Do Plant Roots Absorb Sugar?

I will use the term “sugar” in the rest of this post to mean table sugar, namely sucrose.

One of the main arguments against adding sugar to plants is the claim that “plants do NOT absorb sugar through their roots”. But that is not true. Plants can absorb sucrose through the roots.

Plants make sucrose and use it as an energy source. If they can absorb it through their roots adding it to soil should benefit the plant, after all it does not mater if the sucrose came from the grocery store or was made in the leaves of a plant.

Plants expel sugar through their roots in the rhizosphere to attract microbes and they can reabsorb any excess sugar.

YouTube video

Sugar Activates Bacteria

Sugar is a great energy source for bacteria in the soil. They gobble it up and start reproducing. All this microbial activity is claimed to be good for plants and it is in some ways, but it also harms plants.

Higher microbe activity means that more nutrients are extracted from the soil and as the bacteria die these nutrients become available to plants. This is the positive aspect.

However, in order for microbes to grow they also need oxygen and nitrogen. Both of these are removed from soil decreasing the amount available to plants. I am not sure if the decrease in oxygen is significant enough to affect plants, but a lack of nitrogen can certainly be a problem.

What happens when the sugar is used up? The above chart shows what happens to the bacteria population when sugar is added to soil. There is a rapid increase in population until the bacteria use up all of the sugar. Suddenly, many bacteria die from lack of food. For a while the living can consume the dying, but in fairly short order the population is back to the starting point.

Is this a benefit to plants? There is some short term benefit from extra nutrients and some short term harm do to a lack of nitrogen. The net effect is that there is not much benefit to plants unless the sugar is constantly added to maintain a higher population and extra nitrogen is available.

Sugar Affects Flowering

Sugar is used by plants as a signaling molecule that regulates a variety of internal biological processes and one that is of direct interest to gardeners is flowering. When a plant enters the flowering phase there is an increase in sugar level near the bud meristem. The extra sugar signals the bud to form and eventually flower.

However, this does not mean that adding sugar to a plant will make it flower. Flowering is a complex process that requires several triggers to be in place and the sugar level is just one of these triggers. Day length is another trigger and it also has to be right before bud development takes place.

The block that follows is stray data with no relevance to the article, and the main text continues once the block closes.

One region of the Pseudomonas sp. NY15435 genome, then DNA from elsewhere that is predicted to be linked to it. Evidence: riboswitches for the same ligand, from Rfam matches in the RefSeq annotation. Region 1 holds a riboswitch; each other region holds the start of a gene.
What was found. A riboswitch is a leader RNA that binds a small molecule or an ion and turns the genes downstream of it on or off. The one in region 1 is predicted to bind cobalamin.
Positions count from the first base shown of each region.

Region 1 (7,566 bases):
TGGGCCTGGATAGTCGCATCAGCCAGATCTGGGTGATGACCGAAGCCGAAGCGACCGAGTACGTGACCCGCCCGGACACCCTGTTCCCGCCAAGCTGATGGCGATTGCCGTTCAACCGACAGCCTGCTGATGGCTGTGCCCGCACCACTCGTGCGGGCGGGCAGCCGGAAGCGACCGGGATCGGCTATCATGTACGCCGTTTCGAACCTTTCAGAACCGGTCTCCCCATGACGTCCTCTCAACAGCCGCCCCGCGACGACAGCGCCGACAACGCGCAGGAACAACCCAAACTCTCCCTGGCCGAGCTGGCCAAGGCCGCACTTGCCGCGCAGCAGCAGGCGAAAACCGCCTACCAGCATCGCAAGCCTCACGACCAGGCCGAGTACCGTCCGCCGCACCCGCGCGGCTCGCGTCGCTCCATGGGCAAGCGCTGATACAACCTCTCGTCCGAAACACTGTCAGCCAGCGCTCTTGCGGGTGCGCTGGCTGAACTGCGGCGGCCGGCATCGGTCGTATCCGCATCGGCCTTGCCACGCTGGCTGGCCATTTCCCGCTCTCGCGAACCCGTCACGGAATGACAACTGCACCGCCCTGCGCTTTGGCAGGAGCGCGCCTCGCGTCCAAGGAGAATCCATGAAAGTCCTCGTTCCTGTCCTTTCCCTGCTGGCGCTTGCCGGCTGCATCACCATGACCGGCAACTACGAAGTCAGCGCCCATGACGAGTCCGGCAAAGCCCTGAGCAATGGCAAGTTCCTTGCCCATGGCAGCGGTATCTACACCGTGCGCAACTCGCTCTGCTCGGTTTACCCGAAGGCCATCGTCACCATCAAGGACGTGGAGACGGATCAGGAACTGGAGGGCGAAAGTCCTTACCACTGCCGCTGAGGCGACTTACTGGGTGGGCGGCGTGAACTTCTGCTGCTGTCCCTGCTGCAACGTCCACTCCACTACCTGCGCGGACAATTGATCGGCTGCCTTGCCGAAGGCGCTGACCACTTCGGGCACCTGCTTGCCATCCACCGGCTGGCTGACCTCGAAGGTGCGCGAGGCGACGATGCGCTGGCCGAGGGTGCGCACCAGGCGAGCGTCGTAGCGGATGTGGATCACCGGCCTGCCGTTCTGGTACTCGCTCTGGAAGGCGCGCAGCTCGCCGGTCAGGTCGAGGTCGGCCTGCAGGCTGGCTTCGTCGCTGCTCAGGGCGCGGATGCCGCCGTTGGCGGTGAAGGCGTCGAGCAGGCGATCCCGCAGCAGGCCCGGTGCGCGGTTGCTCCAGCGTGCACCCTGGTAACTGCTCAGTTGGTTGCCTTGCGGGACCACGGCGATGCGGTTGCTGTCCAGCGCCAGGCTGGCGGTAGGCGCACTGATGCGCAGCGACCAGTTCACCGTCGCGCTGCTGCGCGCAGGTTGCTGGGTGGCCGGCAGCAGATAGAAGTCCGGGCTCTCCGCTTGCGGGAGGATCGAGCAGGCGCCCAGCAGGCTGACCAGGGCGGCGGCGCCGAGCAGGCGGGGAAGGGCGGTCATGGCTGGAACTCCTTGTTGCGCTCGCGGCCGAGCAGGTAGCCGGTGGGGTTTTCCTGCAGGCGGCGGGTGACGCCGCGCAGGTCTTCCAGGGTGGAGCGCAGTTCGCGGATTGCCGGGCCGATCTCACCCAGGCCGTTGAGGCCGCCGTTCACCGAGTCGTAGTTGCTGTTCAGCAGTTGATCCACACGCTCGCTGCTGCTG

The other thing that is important is the actual sugar level. Lower amounts of sugar initiate the growth of buds, but high levels inhibit the growth of buds.

It is hard to see how a gardener can water with sugar and get the “amount” right for flowering. Remember it is the internal concentration that matters – not the amount you apply to soil. Sugar may be useful in plant production where a nursery controls the sugar level and timing of the application.

Does Sugar Affect Crop Yield?

A study in 2013 looked at sugar application to corn and soybeans and found no increase in yield. Another study sprayed various types of sugar on soybean crops and found no yield benefit. It compared 4 different sugar sources including molasses which many gardeners claim is superior to other sources of sugar. The sources studied were:

  1. Granulated cane sugar (100% sucrose)
  2. High fructose corn syrup (11 g glucose/fructose per 30 mL)
  3. Molasses (28 g sucrose per 30 mL)
  4. Blackstrap molasses (26 g sucrose per 30 mL)

In this study molasses was not better than the others, nor was it better than water.

A simple experiment growing radish seeds with and without sugar found they grew better with no sugar.

Using Sugar on Cut Flowers

Commercial cut flowers are harvested before they are fully developed and to develop properly they need carbohydrates. In uncut flowers these carbohydrates are supplied by the rest of the plant, but that can’t happen once they are cut. Sugar added to the water can provide the needed energy to fully develop the bloom and most flowers benefit from the addition of 2% sugar. Some, like gladiolus benefit from higher amounts (4-6%) and yet other plants (zinnias and coralbells) sustain damage at anything over 1%. Chrysanthemums and China asters, do better with no sugar added.

A 1% sugar solution contains 10 g/l (2 tsp/quart).

A sugar solution will encourage the growth of bacteria so you should also add a biocide to any sugar solution (50 ppm household bleach, 1 ml/l).

YouTube video

Sugar Water for Christmas Trees?

It won’t keep a Christmas tree fresh longer than just plain water.

Some Common Claims About Sugar Water

In this section I will list some claims I found on common gardening blogs and discuss their accuracy.

Sugar is a Good Fertilizer

Sugar contains carbon, oxygen and hydrogen. It contains none of the nutrients plants get from soil and is therefore not a fertilizer.